Susan Christopherson, from Cornell University, was critical of a technology transfer model which "creates some patents, makes a handful of universities rich but does not create a significant number of jobs and businesses". She argued that the basis for a new emergent job-friendly approach to innovation should be collaboration between higher education institutions and economic sectors.

Christopherson highlighted collaboration between the Milan Polytechnic University technology transfer office and regional industrial designers, and between the University Rovira i Virgili in Catalonia and the regional chemical industry, as examples of good practice.

However, there was no more apposite example in the conference of the collaborative approach to innovation than the one between the University of Jaen in Andalusia, and the local olive oil sector.

Andalusia accounts for 40% of world production of olive oil and 20% of the production of table olives. The olive sector in Andalusia, which produces 20% of the agricultural production of the region and in which around 250,000 households are engaged, is a source of revenue and employment and also provides an element of social and territorial cohesion.

The Rector of the University of Jaen, Manuel Parras, explained that innovation in the olive industry was a priority for his university. Instead of investing large sums of money in high-technology industries where the region does not have the capacity to compete in the global market, they combined tradition and innovation.

Value is added through the process of production, management of residuals and the commercialisation of olive oil. Tradition and innovation are approached not as opposites but as complementary to achieving the common goal: improving employment opportunities and the productive capacity of the land.

Globally competitive and regionally engaged

How can higher education institutions contribute to regional development if they are not globally competitive? And what is the interest of hosting world-class institutions if there is no benefit for the people of the region?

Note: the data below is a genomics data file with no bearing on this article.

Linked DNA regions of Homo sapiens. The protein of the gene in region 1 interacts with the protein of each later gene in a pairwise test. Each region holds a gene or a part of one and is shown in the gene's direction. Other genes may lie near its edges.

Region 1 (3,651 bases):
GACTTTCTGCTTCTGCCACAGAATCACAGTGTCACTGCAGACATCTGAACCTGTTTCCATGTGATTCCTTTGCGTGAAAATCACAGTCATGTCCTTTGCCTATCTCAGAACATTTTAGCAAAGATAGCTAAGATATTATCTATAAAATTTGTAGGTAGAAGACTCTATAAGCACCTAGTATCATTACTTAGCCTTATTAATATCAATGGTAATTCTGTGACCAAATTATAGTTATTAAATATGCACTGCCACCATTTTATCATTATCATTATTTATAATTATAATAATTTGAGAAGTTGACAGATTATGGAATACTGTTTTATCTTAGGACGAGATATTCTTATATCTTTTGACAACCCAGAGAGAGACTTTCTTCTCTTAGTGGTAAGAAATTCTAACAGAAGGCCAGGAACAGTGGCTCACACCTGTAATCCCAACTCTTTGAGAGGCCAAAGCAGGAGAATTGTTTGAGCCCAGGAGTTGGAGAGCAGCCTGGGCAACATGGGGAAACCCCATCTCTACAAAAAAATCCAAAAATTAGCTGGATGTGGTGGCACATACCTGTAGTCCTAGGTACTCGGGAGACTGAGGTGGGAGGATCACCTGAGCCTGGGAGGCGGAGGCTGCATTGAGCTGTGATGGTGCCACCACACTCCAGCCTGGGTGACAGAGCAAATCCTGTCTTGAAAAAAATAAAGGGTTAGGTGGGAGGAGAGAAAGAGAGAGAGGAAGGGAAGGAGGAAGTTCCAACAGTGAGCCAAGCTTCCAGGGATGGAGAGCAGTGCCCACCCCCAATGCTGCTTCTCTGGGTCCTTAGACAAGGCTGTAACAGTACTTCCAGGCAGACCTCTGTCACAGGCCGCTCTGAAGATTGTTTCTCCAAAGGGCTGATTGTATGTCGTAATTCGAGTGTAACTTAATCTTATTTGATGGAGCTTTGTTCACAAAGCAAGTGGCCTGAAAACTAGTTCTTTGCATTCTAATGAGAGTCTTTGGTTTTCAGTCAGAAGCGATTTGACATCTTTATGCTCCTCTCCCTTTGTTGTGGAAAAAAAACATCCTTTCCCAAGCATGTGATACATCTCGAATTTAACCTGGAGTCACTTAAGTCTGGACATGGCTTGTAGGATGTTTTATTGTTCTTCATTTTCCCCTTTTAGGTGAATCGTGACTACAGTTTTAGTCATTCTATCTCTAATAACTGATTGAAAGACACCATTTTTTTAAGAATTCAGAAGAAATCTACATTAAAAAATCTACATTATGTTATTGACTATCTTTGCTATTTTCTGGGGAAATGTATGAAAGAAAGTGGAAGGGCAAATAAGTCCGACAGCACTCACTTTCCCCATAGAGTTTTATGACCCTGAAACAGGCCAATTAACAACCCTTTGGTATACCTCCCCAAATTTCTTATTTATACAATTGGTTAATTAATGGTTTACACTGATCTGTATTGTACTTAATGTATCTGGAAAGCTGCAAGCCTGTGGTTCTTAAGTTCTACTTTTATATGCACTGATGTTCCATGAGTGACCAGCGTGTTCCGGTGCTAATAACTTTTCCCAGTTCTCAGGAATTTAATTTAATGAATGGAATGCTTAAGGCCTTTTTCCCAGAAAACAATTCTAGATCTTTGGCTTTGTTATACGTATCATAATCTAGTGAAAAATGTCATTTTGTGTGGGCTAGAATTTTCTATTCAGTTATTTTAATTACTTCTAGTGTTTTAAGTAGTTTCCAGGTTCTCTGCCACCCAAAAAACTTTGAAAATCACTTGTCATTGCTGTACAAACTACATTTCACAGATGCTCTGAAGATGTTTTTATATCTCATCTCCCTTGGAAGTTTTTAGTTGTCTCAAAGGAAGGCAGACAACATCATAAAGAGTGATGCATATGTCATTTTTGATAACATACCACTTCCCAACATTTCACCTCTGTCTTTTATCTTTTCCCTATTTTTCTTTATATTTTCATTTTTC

The false dilemma between global excellence and regional engagement is one of the topics that participants tried to overcome during this conference.

John Hearn, Chief Executive of the Worldwide Universities Network, defended a "think global, act local" approach to the challenges that higher education institutions and regions are facing today. The engagement of international universities in such global challenges as adapting to climate change and the provision of clean water, could accelerate the transfer of knowledge for economic, social, cultural and environmental development of their regions.

Complementing this analysis John Goddard from Newcastle University presented the inspiring idea of 'civic universities'. He argued that continuing public support for universities could well depend on how well institutions respond through their teaching and research to major societal challenges such as environmental sustainability and demographic change.

He suggested that national higher education policies, reduced state funding, marketisation and corporate governance had contributed to an increasing disconnect between universities and their 'place'.

However, he contended that the civic university provides opportunities for the society of which it forms part; engages as a whole - not piecemeal - with its surroundings; partners with other local universities and colleges and is managed in such a way that it participates fully in the region of which it forms part.

While the university operates on a global scale, it uses its location to form its identity and to provide opportunities for it to grow and help others.

Moving to the third round

A conference provides new insights but it cannot resolve specific problems and the issues discussed here will continue on the agendas of governments at different levels and higher education institutions worldwide.

The OECD's work on Higher Education in Regional and City Development will continue and during the conference half-a-dozen new regions and localities showed their interest in joining the third round of reviews.

If you want to join this venture, do not hesitate to contact us. You will not be the first to set sail from Seville!

* Richard Yelland is Head of the Education Management and Infrastructure Division in the OECD Directorate for Education. The Division is responsible for the work of the Programme on Institutional Management in Higher Education and the Programme on Educational Building.